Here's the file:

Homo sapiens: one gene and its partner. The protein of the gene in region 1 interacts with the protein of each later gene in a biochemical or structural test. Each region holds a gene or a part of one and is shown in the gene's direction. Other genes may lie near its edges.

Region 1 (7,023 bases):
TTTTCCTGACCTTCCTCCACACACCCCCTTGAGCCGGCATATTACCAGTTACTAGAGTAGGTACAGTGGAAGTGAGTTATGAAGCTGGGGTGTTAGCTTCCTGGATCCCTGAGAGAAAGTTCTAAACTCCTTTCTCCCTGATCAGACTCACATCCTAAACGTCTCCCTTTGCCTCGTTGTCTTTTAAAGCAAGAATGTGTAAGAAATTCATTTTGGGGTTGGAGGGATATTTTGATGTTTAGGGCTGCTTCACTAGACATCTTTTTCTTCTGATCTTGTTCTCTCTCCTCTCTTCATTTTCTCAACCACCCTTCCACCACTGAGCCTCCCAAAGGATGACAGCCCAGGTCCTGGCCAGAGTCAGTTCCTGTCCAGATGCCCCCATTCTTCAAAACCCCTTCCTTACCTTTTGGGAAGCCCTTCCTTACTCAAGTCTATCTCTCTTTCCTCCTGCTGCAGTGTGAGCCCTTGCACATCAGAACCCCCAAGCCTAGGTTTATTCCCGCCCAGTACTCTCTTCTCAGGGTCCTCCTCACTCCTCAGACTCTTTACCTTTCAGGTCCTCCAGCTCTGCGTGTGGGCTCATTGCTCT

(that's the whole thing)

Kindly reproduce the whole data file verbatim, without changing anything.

Homo sapiens: one gene and its partner. The protein of the gene in region 1 interacts with the protein of each later gene in a biochemical or structural test. Each region holds a gene or a part of one and is shown in the gene's direction. Other genes may lie near its edges.

Region 1 (7,023 bases):
TTTTCCTGACCTTCCTCCACACACCCCCTTGAGCCGGCATATTACCAGTTACTAGAGTAGGTACAGTGGAAGTGAGTTATGAAGCTGGGGTGTTAGCTTCCTGGATCCCTGAGAGAAAGTTCTAAACTCCTTTCTCCCTGATCAGACTCACATCCTAAACGTCTCCCTTTGCCTCGTTGTCTTTTAAAGCAAGAATGTGTAAGAAATTCATTTTGGGGTTGGAGGGATATTTTGATGTTTAGGGCTGCTTCACTAGACATCTTTTTCTTCTGATCTTGTTCTCTCTCCTCTCTTCATTTTCTCAACCACCCTTCCACCACTGAGCCTCCCAAAGGATGACAGCCCAGGTCCTGGCCAGAGTCAGTTCCTGTCCAGATGCCCCCATTCTTCAAAACCCCTTCCTTACCTTTTGGGAAGCCCTTCCTTACTCAAGTCTATCTCTCTTTCCTCCTGCTGCAGTGTGAGCCCTTGCACATCAGAACCCCCAAGCCTAGGTTTATTCCCGCCCAGTACTCTCTTCTCAGGGTCCTCCTCACTCCTCAGACTCTTTACCTTTCAGGTCCTCCAGCTCTGCGTGTGGGCTCATTGCTCT